We used reverse transcription (rt) PCR to check that the fly stocks we were using were not infected with DCV or FHV before the experiment. Total RNA was extracted from 40 individuals per line using Trizol reagent (Invitrogen Corp, San Diego, CA, USA) as described previously [45]. RNA was then reverse-transcribed with Promega Goscript reverse transcriptase (Promega Corp, Madison, WI, USA) using random hexamer primers. PCR was carried out on each line using DCV (kindly provided by Darren Obbard) and FHV primers [46] (DCV1290F 5’- GATGGTGTTGGCTCTGAACAGATG-3’, DCV1590R 5’-CAACTGTATCTTCCAATGCACCCTG-3’ FHV RNA 1&3 F 5'-GGACCGAAGTGCGGTGATG-3', FHV RNA 1&3 R 5′-CAGTTTTGCGGGTGGGGGG-3′) with a touchdown PCR cycle and the viral isolates used for injections as positive controls. The FHV primer pair are located in conserved regions (based on alignment to the related Black Beetle virus and Boolara virus) as are the DCV primers (based on an alignment to another DCV isolate: Darren Obbard personal communication) so should amplify any similar viruses if present.

We then tested the effect of fly Wolbachia infection status on viral pathogenicity. The viral isolates have been described previously [36, 46] (kindly provided by Luis Texiera) and were prepared as in [18]. We injected virgin females aged between 4 and 10 days old with 69nl of virus into the abdomen of the fly using a Nanoject II (Drummond scientific, Bromall, PA, USA). The viruses were injected at a tissue culture infective dosage50 of 1.35 x 106 TCID50 in 69nl for FHV and 1000 TCID50 in 69nl for DCV.

To produce the virus, Schneider Drosophila line 2 (DL2) cells were cultured at 26.5°C in Schneider’s Drosophila Medium (Invitrogen) supplemented with 10% Fetal Bovine Serum, 2mM L-Glutamine, 100 U/ml penicillin, and 100 μg/ml streptomycin (all Invitrogen). The cells were infected with DCV, and after they showed cytopathic effect they were filtered through a 0.45 μm filter and centrifuged at 13.500 rpm for 10 minutes to remove any bacteria or cellular components. Aliquots of a 10-4 dilution of the virus suspension were prepared using 50 mM TE buffer and frozen at -80°C. To calculate the infectivity of the virus, the Tissue Culture Infective Dose 50 (TCID50) was calculated. Starting from the 10-4 dilution, serial dilutions to 10-10 were made in Schneider’s medium, and each dilution was added to 8 wells of a plate. After 7 days the wells were examined and classed as “infected” when cell death and cytopathic effects were clearly visible. The TCID50 was calculated by the Reed-Muench end-point method [47]. The Poisson distribution was used to get the number of infective units per ml (IU/ml) [48]. The experiment was done twice to ensure the estimates of the TCID50 were consistent.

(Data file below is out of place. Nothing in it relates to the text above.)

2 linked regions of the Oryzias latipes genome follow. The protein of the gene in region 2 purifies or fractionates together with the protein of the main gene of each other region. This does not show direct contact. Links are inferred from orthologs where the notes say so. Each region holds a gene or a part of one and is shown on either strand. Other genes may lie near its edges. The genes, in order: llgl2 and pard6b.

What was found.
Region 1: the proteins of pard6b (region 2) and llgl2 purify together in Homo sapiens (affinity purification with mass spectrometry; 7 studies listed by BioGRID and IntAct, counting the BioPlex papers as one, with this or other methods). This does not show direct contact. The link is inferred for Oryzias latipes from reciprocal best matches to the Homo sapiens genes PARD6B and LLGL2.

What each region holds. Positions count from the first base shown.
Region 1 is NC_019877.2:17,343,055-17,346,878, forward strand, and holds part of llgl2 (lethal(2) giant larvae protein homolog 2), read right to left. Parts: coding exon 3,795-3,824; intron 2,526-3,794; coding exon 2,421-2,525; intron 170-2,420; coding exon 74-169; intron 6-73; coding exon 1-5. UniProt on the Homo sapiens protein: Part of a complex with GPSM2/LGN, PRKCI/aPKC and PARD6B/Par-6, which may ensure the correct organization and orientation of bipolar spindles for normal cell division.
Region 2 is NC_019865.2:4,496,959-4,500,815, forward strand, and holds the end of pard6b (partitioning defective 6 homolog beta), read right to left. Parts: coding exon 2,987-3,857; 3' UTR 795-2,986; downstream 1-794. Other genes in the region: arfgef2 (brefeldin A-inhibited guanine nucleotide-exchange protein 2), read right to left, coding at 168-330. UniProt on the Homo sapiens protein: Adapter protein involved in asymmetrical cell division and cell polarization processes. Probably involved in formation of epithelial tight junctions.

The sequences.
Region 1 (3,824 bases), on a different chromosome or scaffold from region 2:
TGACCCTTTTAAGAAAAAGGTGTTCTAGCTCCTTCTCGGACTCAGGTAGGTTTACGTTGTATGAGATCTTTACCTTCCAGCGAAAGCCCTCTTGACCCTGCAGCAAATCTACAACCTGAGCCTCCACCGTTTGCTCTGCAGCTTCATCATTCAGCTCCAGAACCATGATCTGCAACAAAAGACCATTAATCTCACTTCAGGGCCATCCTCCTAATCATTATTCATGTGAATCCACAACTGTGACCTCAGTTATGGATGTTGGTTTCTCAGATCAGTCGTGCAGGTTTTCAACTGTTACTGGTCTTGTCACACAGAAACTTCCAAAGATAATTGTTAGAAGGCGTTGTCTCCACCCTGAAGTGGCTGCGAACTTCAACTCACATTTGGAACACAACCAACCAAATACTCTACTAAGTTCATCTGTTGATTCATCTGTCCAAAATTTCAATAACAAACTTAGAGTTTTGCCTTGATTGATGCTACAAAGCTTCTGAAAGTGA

As a negative control we also injected flies with Drosophila Ringer’s solution [49] for the DCV experiment and Drosophila Ringer’s solution diluted 1:2 with Tris 50mM pH 7.5 for the FHV experiment. The different negative controls reflect how the viral isolate was diluted. After injection, flies were kept in vials of agar-sugar medium at ~18°C.

The flies were examined each day and the number of dead individuals in each vial was recorded. The effect of Wolbachia on survival rates was analysed using a Cox’s proportional hazards mixed effect model, which accounted for between vial variation in survival rates. The hazard for the ith individual from vial j at time t was modelled as:

Where H0(t) is the baseline hazard at time t, X i is a vector of the fixed effects, β is the corresponding vector of coefficients, and b j is a random effect of vial j. The fixed effects consisted of treatment (virus or negative), Wolbachia (infected or uninfected) and their interaction. Flies alive at the end of the experiment were censored. The model was fitted by maximum likelihood using the coxme package in R (R Foundation for Statistical Computing, Vienna, Austria).